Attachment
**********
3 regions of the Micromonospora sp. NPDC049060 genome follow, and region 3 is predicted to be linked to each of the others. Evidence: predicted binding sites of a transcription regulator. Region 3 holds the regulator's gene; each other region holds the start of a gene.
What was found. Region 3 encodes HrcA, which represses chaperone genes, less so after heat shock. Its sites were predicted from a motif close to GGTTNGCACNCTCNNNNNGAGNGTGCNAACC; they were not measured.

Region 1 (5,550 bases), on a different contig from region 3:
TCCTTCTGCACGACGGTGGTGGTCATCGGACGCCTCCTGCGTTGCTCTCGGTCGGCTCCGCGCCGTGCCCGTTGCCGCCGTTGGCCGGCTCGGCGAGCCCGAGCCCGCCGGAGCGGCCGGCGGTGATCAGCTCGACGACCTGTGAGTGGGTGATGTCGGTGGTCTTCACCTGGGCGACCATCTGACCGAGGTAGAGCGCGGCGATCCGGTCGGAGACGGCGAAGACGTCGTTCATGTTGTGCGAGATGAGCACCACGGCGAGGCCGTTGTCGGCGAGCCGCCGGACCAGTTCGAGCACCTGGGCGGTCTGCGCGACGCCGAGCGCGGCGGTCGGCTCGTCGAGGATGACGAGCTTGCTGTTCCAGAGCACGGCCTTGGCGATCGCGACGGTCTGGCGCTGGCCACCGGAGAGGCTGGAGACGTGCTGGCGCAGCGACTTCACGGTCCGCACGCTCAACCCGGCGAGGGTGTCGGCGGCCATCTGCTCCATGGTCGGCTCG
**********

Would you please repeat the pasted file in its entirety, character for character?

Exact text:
3 regions of the Micromonospora sp. NPDC049060 genome follow, and region 3 is predicted to be linked to each of the others. Evidence: predicted binding sites of a transcription regulator. Region 3 holds the regulator's gene; each other region holds the start of a gene.
What was found. Region 3 encodes HrcA, which represses chaperone genes, less so after heat shock. Its sites were predicted from a motif close to GGTTNGCACNCTCNNNNNGAGNGTGCNAACC; they were not measured.

Region 1 (5,550 bases), on a different contig from region 3:
TCCTTCTGCACGACGGTGGTGGTCATCGGACGCCTCCTGCGTTGCTCTCGGTCGGCTCCGCGCCGTGCCCGTTGCCGCCGTTGGCCGGCTCGGCGAGCCCGAGCCCGCCGGAGCGGCCGGCGGTGATCAGCTCGACGACCTGTGAGTGGGTGATGTCGGTGGTCTTCACCTGGGCGACCATCTGACCGAGGTAGAGCGCGGCGATCCGGTCGGAGACGGCGAAGACGTCGTTCATGTTGTGCGAGATGAGCACCACGGCGAGGCCGTTGTCGGCGAGCCGCCGGACCAGTTCGAGCACCTGGGCGGTCTGCGCGACGCCGAGCGCGGCGGTCGGCTCGTCGAGGATGACGAGCTTGCTGTTCCAGAGCACGGCCTTGGCGATCGCGACGGTCTGGCGCTGGCCACCGGAGAGGCTGGAGACGTGCTGGCGCAGCGACTTCACGGTCCGCACGCTCAACCCGGCGAGGGTGTCGGCGGCCATCTGCTCCATGGTCGGCTCG